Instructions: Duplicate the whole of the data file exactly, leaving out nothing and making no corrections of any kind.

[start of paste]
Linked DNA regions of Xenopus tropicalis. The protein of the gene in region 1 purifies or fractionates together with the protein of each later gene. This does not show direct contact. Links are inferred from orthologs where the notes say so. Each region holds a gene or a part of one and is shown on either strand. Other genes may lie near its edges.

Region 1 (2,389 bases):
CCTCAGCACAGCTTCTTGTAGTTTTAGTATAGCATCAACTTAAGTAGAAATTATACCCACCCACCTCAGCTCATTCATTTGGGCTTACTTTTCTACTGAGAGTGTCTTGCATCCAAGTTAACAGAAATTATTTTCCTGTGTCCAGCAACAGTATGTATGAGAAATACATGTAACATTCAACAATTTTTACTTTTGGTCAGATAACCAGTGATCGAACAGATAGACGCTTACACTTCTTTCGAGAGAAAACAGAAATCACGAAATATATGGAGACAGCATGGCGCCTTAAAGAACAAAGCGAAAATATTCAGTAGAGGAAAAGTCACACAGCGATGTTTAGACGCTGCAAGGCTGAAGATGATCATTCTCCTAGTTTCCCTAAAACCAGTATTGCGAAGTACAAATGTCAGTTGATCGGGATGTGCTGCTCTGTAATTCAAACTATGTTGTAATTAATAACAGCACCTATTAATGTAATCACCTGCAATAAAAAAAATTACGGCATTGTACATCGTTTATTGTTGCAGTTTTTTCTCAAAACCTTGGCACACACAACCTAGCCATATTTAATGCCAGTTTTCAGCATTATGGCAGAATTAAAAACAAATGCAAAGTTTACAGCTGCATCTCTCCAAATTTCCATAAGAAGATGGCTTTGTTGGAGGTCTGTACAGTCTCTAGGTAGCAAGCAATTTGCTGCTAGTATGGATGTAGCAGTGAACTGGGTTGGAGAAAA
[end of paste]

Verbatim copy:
Linked DNA regions of Xenopus tropicalis. The protein of the gene in region 1 purifies or fractionates together with the protein of each later gene. This does not show direct contact. Links are inferred from orthologs where the notes say so. Each region holds a gene or a part of one and is shown on either strand. Other genes may lie near its edges.

Region 1 (2,389 bases):
CCTCAGCACAGCTTCTTGTAGTTTTAGTATAGCATCAACTTAAGTAGAAATTATACCCACCCACCTCAGCTCATTCATTTGGGCTTACTTTTCTACTGAGAGTGTCTTGCATCCAAGTTAACAGAAATTATTTTCCTGTGTCCAGCAACAGTATGTATGAGAAATACATGTAACATTCAACAATTTTTACTTTTGGTCAGATAACCAGTGATCGAACAGATAGACGCTTACACTTCTTTCGAGAGAAAACAGAAATCACGAAATATATGGAGACAGCATGGCGCCTTAAAGAACAAAGCGAAAATATTCAGTAGAGGAAAAGTCACACAGCGATGTTTAGACGCTGCAAGGCTGAAGATGATCATTCTCCTAGTTTCCCTAAAACCAGTATTGCGAAGTACAAATGTCAGTTGATCGGGATGTGCTGCTCTGTAATTCAAACTATGTTGTAATTAATAACAGCACCTATTAATGTAATCACCTGCAATAAAAAAAATTACGGCATTGTACATCGTTTATTGTTGCAGTTTTTTCTCAAAACCTTGGCACACACAACCTAGCCATATTTAATGCCAGTTTTCAGCATTATGGCAGAATTAAAAACAAATGCAAAGTTTACAGCTGCATCTCTCCAAATTTCCATAAGAAGATGGCTTTGTTGGAGGTCTGTACAGTCTCTAGGTAGCAAGCAATTTGCTGCTAGTATGGATGTAGCAGTGAACTGGGTTGGAGAAAA